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:: 36 Quai des Orfèvres

To many, this film’s foreign, French title, “36 Quai des Orfèvres” offers no insight to its actual matter, that of the quick paced, crooked and clever world of French police crime and corruption. But, what if you were told that this film was closely resembled to Heat in subject matter, or similar to The Count Of Monte Cristo for its large scale production sequences and excellent acting, especially between two main protagonists?

And, what if you found out that this thriller that features showers of bullets, speeding Renaults and the obligatory French fondness for tasteful nudity, was infact directed by an ex-cop who had real experience observing the police corruption in the 1980s?

Lastly, would your interest in this film increase if you discovered that 36 was the biggest grossing movie in France in 2004?

Well, yes, all this is true and 36 enthrals from start to end, especially end, with its French cop Leo Vrinks (Daniel Auteuil), who bears an uncanny resemble to De Niro, and his old former buddy, colleague and bitter rival, Denis Klein (Gérard Depardieu.)

Of the two corrupt cops, Vrinks is the one who captures sympathy by his preference for putting his family before work. On the contrary, Klein is cruel, and is willing to do anything, or “waste” as the movie calls killing, waste anyone to climb the career ladder.

Klein is below the belt, but that what director, Olivier Marchal, represents as the villainous character in his movie, suggesting perhaps that this was or could be, standard practice in the world of police corruption. A colleague spits at him, “Among criminals guys like you end up with three slugs in their head!” Among corrupt cops, he is the captain. Worsen the Vrinks/Klein rivalry with the fact that Klein once loved Vrinks’ beautiful curly-haired wife Camille ((Valeria Golino) before Vrinks married her.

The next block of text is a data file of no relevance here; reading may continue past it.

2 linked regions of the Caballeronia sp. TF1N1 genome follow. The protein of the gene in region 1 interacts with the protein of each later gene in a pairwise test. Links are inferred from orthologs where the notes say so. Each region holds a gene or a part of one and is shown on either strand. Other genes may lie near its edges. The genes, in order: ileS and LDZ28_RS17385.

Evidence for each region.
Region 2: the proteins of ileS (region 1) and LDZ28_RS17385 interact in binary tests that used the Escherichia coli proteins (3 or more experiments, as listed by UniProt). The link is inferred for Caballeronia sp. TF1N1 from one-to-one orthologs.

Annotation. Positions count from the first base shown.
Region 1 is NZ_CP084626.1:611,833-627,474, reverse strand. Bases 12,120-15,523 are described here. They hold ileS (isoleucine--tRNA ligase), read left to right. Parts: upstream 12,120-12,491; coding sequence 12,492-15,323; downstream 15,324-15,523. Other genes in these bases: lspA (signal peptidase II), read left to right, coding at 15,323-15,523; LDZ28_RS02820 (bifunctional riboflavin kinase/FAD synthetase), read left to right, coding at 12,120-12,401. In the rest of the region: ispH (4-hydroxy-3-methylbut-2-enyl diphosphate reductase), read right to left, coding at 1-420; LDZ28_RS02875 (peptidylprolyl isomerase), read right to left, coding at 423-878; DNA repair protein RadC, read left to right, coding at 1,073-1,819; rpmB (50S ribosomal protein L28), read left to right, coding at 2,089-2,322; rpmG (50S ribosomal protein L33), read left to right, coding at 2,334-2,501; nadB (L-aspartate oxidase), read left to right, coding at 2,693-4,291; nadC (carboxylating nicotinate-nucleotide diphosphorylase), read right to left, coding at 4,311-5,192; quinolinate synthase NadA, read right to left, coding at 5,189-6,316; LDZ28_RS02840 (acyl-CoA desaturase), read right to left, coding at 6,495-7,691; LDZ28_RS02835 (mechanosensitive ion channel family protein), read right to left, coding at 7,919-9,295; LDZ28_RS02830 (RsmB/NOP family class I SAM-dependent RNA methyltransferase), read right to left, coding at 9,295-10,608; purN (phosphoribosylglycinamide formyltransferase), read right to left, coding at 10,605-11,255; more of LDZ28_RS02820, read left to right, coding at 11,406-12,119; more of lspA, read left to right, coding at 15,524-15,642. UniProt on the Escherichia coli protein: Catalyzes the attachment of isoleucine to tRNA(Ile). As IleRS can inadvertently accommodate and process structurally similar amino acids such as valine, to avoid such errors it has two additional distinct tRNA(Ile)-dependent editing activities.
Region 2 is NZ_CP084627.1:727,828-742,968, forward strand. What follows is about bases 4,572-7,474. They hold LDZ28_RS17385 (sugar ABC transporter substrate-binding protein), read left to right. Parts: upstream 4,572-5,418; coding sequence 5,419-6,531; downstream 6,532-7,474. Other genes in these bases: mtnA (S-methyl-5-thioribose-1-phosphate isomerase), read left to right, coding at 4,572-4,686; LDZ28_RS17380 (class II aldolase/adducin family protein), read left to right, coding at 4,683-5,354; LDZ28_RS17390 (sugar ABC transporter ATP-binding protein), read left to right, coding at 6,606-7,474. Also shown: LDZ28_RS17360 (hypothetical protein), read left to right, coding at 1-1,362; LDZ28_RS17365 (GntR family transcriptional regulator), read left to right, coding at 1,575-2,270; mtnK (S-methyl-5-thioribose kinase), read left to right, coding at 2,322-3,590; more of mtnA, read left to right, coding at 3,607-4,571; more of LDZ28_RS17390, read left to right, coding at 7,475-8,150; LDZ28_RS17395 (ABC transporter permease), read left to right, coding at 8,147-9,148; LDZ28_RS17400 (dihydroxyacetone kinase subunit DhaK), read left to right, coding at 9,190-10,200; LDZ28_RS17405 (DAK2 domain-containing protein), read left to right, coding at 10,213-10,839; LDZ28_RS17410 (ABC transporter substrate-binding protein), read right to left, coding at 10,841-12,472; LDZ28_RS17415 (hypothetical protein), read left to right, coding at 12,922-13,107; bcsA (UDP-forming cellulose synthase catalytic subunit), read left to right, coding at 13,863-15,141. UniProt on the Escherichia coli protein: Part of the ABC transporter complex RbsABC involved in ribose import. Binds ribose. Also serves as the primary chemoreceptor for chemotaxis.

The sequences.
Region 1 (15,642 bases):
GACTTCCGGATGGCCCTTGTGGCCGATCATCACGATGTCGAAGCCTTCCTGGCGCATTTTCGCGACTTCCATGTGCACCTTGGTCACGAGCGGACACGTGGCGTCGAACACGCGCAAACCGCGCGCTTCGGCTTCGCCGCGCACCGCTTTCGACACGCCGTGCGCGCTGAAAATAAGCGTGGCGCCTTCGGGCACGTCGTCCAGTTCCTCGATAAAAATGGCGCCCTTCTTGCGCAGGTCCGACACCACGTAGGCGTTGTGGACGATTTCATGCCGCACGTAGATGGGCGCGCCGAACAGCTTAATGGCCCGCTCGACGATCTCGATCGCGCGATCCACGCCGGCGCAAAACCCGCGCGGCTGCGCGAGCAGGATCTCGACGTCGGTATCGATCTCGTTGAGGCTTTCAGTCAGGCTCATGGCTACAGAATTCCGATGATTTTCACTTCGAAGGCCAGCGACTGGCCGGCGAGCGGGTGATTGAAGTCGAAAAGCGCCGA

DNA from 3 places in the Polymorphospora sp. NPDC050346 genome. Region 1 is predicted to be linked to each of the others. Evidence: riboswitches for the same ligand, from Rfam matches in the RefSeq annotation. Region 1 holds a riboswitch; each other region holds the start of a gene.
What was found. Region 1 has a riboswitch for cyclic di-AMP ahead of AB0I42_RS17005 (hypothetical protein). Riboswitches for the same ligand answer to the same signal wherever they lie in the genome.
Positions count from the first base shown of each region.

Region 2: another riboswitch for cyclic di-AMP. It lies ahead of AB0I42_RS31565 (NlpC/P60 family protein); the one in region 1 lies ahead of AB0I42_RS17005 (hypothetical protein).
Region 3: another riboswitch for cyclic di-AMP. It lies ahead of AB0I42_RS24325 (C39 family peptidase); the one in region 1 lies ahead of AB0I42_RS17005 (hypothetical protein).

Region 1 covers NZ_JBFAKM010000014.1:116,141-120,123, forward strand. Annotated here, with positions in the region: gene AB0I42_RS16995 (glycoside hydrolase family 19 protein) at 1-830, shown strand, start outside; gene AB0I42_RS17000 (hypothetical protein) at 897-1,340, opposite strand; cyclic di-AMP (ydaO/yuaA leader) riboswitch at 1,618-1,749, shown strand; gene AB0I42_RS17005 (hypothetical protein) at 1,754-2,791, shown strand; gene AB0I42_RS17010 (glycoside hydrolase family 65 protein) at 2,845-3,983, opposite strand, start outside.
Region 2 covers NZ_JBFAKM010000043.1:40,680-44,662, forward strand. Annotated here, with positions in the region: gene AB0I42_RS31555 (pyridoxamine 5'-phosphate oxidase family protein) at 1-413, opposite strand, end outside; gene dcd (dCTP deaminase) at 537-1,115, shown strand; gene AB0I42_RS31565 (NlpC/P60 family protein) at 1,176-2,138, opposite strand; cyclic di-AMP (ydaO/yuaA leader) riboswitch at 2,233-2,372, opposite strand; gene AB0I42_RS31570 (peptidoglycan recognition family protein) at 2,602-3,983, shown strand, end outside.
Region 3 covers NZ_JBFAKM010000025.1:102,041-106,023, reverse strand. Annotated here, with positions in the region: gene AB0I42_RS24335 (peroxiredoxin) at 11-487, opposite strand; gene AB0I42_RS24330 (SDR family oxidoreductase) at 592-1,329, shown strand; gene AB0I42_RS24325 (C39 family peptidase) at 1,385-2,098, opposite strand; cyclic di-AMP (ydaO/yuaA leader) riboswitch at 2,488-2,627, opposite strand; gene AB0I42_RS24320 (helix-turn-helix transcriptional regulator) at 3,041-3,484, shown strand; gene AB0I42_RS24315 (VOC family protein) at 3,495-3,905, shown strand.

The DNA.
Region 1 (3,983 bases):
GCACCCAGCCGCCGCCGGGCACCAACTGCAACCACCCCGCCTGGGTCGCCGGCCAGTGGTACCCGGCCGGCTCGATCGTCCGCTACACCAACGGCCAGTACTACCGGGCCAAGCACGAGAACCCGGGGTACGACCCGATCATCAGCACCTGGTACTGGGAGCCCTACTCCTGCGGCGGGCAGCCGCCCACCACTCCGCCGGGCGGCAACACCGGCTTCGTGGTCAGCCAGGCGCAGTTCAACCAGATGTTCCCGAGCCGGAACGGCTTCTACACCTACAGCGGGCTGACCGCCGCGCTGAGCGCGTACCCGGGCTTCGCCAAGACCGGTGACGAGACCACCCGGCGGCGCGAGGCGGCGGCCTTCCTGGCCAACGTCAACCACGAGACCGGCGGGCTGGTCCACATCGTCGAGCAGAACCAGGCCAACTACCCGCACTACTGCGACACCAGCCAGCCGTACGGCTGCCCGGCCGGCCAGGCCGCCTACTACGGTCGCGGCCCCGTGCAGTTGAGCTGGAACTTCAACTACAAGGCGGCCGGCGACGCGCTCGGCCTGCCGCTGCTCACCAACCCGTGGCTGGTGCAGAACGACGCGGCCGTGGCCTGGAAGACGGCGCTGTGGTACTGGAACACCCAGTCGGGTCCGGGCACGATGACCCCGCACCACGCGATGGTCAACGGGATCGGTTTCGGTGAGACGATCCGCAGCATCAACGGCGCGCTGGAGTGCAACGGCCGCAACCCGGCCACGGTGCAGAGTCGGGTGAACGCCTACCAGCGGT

The whole movie explores constant splits between loyalty and avenging, family and work, moral and evil and of these, the latter is intertwined the most. This is a theme that has been heavily explored in Hollywood crime movies. Yet, this version, a classy French offering on it, is free of generic characteristics of American crime films. No New York or Chicago setting, no actors’ accents dripping with nasal Bronx undertones. Yet, it does retain the chain smoking cop scenes and worn leather jackets worn by cops and crims alike, in this case, it is uber Euro leather.

It is French, it is tasteful, it is an action packed thriller, and it introduces us to Olivier Marchal, a director with a talent for stylistic yet sensitive technique. Do expect more cinematic treats to come from this French director/writer.

DVD Extras

- Making of
- Promo Reel
- Original Theatrical Trailer and Teaser